A GROUP of Rathangan residents are angry with Kildare County Council over plans to demolish 44 homes at St. Patrick’s Park to make way for 22 new houses.
Some of the locals have formed a committee of concerned residents.
“We are not against change or redevelopment, but don’t label us here and say they are doing this because there is anti-social behaviour here,” said resident Emaon Broughan.
“There are vacant houses here for ten years, the council did nothing. Of course you are going to have anti-social behaviour if you board them up and leave vacant houses in a built-up area.
“There are good decent people living here for years, they raised their families and are happy here.”
He explained how residents had received leaflets asking them to relocate to other estates in the town while work was being completed.
However, he said many feared they would not be able to move back, as there will only be 22 houses to cater for the 35 households who currently live there.
“I am here over 20 years. I reared my four children here. I have my friends and neighbours here, but it’s causing friction between neighbours. It’s not right. There is a lot of confusion.
“I know one woman here who feels safe as anything here, and she is terrified because she doesn’t want to live anywhere else. We have no objection to them building new houses, but why do they have to knock down these ones? They are perfectly good houses. Why can’t they just knock down the derelict ones?” he added.
He said there had been a meeting in the library and leaflets distributed by the council, but residents were still in the dark as to when and how the work would take place. He said they had seen draft plans but very little detail and had found it hard to get concrete details from the council.
A statement from the council said: “All existing residents in St Patrick’s Park have been asked, during consultation, if they wish to be accommodated in the new St Patrick’s Park. As there are currently a number of vacant units within the estate, the proposed new build will consist of a smaller number of houses.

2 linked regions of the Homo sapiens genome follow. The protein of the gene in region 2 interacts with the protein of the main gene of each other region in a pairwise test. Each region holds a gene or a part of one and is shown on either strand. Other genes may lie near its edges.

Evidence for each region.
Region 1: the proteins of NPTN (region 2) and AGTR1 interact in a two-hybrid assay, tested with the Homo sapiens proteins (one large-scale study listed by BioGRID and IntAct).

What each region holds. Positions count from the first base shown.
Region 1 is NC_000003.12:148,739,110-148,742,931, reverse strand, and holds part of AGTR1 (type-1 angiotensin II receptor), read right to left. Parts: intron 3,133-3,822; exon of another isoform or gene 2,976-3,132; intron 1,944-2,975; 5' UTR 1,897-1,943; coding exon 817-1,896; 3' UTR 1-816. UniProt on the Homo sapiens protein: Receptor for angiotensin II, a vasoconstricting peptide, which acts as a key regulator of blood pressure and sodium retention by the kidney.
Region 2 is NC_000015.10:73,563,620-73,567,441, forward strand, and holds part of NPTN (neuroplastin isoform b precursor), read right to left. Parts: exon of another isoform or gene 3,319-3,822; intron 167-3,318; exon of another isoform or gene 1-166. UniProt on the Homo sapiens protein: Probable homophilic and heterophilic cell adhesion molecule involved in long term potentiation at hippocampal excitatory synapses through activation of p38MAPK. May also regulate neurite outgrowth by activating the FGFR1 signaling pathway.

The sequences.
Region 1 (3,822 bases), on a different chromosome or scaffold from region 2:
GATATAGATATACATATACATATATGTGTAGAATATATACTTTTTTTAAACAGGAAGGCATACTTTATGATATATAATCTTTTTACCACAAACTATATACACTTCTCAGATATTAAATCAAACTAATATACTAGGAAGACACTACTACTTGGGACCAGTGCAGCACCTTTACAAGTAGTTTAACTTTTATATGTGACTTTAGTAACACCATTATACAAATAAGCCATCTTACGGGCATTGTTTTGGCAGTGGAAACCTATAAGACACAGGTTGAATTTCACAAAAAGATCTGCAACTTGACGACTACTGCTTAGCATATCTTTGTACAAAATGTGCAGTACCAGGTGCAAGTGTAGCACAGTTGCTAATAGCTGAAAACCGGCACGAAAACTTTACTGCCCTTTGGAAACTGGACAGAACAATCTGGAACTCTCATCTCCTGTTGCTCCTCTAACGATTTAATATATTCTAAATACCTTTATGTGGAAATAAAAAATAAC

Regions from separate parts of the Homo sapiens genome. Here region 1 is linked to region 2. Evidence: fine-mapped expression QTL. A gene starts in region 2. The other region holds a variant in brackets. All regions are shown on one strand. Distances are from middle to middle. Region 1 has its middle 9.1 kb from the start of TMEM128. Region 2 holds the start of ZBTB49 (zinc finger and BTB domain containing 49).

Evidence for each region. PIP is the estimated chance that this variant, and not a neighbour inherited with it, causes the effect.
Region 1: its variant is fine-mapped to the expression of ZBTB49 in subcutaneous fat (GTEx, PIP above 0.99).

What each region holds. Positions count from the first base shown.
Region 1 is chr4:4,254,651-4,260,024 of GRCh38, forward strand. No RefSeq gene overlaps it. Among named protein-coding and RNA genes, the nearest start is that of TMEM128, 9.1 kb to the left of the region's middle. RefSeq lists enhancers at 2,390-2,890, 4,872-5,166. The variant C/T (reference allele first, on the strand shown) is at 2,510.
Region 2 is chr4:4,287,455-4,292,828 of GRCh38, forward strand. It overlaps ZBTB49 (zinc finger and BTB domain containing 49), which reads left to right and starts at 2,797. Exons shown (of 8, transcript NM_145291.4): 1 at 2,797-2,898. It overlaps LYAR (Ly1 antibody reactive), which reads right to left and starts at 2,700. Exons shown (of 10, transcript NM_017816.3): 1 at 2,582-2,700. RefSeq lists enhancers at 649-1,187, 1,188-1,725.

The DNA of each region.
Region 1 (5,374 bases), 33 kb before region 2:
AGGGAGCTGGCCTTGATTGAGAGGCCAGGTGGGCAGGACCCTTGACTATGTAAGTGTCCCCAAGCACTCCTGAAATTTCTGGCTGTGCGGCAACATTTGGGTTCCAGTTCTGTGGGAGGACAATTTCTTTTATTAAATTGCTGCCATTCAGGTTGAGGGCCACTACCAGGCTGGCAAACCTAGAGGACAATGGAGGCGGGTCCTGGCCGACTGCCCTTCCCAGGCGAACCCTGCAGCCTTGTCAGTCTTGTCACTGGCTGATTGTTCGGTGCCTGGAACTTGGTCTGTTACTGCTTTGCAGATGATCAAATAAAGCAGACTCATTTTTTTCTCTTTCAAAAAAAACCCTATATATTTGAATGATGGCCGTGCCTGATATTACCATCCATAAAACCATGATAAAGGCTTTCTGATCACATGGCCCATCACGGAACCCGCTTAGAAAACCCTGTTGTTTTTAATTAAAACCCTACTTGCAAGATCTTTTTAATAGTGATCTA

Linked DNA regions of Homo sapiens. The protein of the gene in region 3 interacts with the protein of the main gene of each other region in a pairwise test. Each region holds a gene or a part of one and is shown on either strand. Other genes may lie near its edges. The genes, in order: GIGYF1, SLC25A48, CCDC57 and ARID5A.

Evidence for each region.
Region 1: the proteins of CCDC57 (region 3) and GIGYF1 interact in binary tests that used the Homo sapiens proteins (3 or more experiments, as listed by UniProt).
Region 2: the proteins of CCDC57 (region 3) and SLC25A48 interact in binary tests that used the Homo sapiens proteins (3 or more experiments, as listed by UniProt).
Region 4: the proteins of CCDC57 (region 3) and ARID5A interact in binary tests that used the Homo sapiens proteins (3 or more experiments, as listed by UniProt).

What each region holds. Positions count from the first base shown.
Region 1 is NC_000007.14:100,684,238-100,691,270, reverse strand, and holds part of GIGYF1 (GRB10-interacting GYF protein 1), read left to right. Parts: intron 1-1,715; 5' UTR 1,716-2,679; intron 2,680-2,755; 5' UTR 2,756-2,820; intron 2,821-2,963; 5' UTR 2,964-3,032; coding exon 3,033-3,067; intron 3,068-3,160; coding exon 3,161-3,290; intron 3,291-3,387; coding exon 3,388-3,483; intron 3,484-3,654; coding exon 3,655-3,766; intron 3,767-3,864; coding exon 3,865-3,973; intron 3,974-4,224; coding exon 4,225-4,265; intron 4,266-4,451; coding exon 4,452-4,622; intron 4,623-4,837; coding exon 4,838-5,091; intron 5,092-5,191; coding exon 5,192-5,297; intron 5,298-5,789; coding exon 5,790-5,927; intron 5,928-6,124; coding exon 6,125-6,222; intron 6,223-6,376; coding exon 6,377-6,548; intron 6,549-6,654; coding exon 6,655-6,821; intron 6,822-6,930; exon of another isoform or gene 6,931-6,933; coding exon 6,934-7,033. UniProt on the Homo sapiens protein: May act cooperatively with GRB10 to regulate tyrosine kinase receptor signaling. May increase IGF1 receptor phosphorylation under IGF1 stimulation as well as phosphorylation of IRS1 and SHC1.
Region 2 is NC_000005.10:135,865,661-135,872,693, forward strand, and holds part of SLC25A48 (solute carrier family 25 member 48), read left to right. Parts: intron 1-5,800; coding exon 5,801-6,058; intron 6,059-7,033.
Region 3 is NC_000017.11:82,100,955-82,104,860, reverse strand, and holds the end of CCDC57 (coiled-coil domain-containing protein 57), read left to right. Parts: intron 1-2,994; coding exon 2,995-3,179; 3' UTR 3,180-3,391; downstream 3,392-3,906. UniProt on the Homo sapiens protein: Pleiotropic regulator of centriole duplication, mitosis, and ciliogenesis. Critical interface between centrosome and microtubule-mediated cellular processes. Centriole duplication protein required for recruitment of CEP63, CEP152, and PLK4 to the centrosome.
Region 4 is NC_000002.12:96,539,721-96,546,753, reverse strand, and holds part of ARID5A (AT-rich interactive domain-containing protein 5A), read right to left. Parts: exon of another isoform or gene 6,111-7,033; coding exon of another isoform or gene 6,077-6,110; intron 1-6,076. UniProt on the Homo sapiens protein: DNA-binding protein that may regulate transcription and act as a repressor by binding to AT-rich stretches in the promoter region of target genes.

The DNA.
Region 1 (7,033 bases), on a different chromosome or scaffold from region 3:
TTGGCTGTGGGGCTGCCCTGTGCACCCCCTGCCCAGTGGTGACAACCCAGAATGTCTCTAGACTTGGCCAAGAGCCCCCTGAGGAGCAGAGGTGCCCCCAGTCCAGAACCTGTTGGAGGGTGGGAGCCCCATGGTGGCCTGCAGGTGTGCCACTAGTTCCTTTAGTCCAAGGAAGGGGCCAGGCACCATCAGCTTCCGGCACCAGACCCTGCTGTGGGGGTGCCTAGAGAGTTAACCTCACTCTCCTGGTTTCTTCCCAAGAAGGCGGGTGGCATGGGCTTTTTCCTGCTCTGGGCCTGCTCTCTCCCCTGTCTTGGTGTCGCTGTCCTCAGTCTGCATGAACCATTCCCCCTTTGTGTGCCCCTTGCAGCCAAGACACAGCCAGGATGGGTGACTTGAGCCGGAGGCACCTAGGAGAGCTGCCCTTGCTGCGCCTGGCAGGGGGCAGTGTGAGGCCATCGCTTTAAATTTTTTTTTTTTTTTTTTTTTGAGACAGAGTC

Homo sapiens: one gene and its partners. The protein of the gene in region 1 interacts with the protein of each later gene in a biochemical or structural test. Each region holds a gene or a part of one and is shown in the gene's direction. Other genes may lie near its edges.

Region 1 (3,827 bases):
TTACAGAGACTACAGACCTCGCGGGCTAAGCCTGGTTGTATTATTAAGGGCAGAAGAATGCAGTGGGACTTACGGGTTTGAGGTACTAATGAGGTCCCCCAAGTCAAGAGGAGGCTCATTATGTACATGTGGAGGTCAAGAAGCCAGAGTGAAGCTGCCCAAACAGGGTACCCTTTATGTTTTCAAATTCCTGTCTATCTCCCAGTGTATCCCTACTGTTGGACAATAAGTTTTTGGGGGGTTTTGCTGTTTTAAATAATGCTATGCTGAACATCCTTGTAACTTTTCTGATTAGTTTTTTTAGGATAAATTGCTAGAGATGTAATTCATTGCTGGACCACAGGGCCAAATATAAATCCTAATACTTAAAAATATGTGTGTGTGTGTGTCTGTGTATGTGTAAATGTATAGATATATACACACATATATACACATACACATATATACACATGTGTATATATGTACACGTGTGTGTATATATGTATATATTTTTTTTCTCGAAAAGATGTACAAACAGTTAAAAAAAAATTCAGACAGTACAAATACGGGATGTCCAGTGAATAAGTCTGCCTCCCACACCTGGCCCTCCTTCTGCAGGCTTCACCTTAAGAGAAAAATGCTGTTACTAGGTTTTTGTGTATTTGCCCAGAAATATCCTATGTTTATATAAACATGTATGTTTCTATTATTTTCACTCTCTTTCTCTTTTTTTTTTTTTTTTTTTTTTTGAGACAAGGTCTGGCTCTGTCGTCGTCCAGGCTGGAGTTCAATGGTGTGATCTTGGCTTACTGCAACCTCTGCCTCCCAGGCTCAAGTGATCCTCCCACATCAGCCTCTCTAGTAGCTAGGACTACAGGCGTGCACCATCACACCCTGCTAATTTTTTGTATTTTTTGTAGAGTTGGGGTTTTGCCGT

“If there is a need to make arrangements for temporary accommodation during future works then this will be addressed with affected residents when plans are further progressed and agreed.”
The council said the continuous consultation with residents and elected public representatives was very important and would continue.
“Meetings held to date on a ‘one-to one’ basis have been very informative and show how much the residents are looking forward to when work can start. The Council is delighted to receive the positive feedback at those meetings where draft masterplans for demolition, new build, new open spaces and remedial works were presented and discussed with residents for their feedback.”
It also pointed out that newsletters had been distributed, and said residents could call Kildare County Council and the project team would continue to be available throughout the process.
It said it had recently erected a boundary fence and cleared household waste from vacant houses and the adjacent field.
“These works, coupled with the forthcoming demolition of three vacant vandalised houses, will have a positive impact in improving the immediate living conditions for all residents,” it added.
“When this is complete, work will begin on the masterplan and residents will be invited to consult with the council on all plans in preparation of detailed drawings for planning approval.
“We are at the early stages in the planning phase and the preparation of detailed drawings, together with further technical studies and surveys, are necessary before any proposal can be published,” said the statement.
- Niamh O’Donoghue